#
Complex Numbers

You can carry out complex arithmetic by setting the number of I-direction
cells to exactly two, and checking the Complex box in the matrix page of
the Options dialog.

If the number of I-cells is set to some other value you are not allowed
to leave the dialog with Complex checked. If you set the number of
J-cells greater than one you can work with a one-dimensional array of complex
numbers.

With complex numbers enabled, the column headings in the display are
"x" and "iy" to indicate the real and imaginary parts of each number.
On a desktop PC, you may want to re-configure the keypads to a landscape
layout for complex number arithmetic, because of the extra width needed
for the display. You can then adjust the size of the display so that
scroll bars are not needed.

You can perform simple arithmetic on complex numbers, or perform exponentiation
and logarithm functions and transcendental functions. To enter numbers
select the real or imaginary parts as you would array elements as described
in the section on arrays and matrices.
If you select the real or imaginary part of a complex number, the arithmetic
logic acts on the whole of the complex number, not just the part selected.

You can carry out "normal" calculations on real numbers as normal, simply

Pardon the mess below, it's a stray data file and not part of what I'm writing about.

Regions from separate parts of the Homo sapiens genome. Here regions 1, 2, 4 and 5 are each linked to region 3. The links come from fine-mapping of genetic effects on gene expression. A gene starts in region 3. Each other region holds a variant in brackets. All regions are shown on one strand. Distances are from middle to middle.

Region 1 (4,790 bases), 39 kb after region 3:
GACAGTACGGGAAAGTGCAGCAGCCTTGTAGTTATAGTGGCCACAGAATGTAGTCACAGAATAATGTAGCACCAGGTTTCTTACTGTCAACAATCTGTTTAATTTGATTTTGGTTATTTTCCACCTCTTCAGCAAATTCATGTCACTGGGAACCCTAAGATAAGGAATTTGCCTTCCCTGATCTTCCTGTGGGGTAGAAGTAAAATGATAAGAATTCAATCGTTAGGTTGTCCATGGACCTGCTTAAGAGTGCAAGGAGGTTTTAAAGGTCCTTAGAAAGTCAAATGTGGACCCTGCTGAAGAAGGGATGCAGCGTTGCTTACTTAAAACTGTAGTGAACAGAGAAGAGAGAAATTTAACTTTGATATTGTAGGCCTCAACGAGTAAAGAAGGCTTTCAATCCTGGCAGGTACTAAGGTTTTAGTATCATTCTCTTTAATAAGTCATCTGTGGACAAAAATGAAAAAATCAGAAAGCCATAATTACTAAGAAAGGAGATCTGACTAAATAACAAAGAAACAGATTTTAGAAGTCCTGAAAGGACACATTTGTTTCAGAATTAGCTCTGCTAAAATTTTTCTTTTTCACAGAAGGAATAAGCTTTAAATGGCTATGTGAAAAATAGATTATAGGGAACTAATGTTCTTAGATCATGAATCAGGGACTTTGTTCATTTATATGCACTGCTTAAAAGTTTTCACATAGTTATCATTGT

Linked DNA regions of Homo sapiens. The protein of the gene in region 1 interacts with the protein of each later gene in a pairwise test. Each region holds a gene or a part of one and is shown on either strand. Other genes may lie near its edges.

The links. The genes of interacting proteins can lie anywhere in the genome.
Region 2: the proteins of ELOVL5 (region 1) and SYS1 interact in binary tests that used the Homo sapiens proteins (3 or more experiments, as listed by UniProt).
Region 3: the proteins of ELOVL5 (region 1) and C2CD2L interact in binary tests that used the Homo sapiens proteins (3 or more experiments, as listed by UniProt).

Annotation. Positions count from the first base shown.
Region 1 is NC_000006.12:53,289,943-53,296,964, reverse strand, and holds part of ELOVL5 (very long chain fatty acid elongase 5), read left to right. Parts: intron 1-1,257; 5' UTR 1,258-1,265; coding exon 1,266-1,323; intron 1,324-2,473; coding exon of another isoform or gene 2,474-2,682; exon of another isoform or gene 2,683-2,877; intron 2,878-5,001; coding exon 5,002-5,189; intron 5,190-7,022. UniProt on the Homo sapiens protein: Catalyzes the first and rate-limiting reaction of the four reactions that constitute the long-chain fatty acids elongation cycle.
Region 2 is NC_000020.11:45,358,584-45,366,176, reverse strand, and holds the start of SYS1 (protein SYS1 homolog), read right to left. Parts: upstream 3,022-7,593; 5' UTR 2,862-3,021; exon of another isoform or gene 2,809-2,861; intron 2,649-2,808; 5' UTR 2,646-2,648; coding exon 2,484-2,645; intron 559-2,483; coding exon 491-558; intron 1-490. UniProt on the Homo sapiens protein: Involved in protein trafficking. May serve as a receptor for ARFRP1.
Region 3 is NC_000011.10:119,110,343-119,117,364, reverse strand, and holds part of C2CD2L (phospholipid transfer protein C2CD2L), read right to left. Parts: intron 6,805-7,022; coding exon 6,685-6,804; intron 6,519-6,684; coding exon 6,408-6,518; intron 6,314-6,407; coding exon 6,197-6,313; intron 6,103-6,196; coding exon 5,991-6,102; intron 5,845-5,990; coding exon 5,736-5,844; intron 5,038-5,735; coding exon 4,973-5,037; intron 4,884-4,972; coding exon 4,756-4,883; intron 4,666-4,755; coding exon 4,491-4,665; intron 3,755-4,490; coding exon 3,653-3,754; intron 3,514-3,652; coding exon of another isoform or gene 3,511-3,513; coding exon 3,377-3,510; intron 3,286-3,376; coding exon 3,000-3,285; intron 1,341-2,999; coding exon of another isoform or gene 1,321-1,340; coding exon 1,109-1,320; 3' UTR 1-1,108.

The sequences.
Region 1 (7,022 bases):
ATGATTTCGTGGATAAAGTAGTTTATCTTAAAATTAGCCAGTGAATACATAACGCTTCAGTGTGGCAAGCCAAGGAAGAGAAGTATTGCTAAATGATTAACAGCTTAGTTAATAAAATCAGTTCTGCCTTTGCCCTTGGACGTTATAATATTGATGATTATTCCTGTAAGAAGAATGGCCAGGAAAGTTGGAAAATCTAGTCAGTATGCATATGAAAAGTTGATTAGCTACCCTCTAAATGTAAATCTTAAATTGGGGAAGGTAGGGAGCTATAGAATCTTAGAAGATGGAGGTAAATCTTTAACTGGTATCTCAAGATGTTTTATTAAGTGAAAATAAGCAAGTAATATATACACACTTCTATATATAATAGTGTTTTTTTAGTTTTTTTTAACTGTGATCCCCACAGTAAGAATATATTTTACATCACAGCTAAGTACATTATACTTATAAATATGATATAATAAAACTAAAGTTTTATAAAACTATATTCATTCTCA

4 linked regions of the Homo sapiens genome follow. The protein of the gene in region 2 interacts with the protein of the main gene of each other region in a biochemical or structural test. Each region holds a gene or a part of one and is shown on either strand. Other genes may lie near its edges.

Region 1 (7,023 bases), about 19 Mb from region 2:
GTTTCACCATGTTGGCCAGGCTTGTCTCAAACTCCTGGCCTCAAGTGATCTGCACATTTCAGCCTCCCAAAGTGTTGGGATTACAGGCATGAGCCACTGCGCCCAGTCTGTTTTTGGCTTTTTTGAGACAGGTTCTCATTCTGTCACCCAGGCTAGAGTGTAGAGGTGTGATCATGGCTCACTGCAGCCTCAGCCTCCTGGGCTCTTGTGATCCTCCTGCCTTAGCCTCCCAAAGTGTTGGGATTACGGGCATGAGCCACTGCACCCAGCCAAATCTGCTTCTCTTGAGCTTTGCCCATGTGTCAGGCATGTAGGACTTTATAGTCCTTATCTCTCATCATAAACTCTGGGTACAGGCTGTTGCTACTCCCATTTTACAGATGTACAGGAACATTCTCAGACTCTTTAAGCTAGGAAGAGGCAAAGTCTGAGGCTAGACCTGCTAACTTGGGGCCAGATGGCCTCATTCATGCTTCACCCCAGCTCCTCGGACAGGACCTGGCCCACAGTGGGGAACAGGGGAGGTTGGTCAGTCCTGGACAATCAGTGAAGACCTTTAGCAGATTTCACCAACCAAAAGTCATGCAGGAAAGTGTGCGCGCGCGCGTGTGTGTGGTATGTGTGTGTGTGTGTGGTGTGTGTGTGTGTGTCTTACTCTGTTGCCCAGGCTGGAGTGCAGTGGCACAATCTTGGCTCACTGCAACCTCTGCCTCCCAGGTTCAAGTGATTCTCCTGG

by setting the imaginary part to zero. Of course in certain cases
this may give rise to a complex number, for example, famously:

Enter 1, then change its sign ("**+/-**"). Result:

Now take the square root. Result:

Some examples are given below:

###
Basic complex arithmetic.

The arithmetic functions act in the same way as for real numbers.
Complex addition is the same as array addition, but multiplication and
division are slightly more complicated. For example:

(x_{1 }+ i.y_{1})(x_{2} + i.y_{2})
= x_{1}x_{2} + i.x_{1}y_{2} + i.x_{2}y_{1}
+ i ^{2}.y_{1}y_{2}

= (x_{1}x_{2} -y_{1}y_{2}) + i.(x_{1}y_{2}
+ x_{2}y_{1})

###
Complex plane.

To convert from real and imaginary components to modulus and argument in
the complex plane (Argand diagram), use the normal

**r-p** and

**p-r**
buttons. These are obtained by using the shift key when they replace
the "+" and "-" arithmetic buttons. Once converted, the calculator
does not "know" the values are in polar co-ordinates, and you must convert
back to cartesian form to continue calculations. The argument
will be expressed in degrees, radians or gradients depending on the angle
mode selected.

Example:

Visualizing complex numbers in the complex plane is a powerful way of
thinking about the real and imaginary components of numbers.
The behaviour of arithmetic operations can be grasped more easily by considering
the geometric equivalents in the complex plane. For example, to take
the square root of a complex number, take the square root of the modulus
and divide the argument by two. You can verify this by using the
calculator to take the square root of various numbers and converting them
to polar co-ordinates.

###
Logarithmic functions.

Logarithms, powers and roots work in the same way as for real numbers.

###
Trigonometric functions.

Trigonometric functions work in the same way as for real numbers.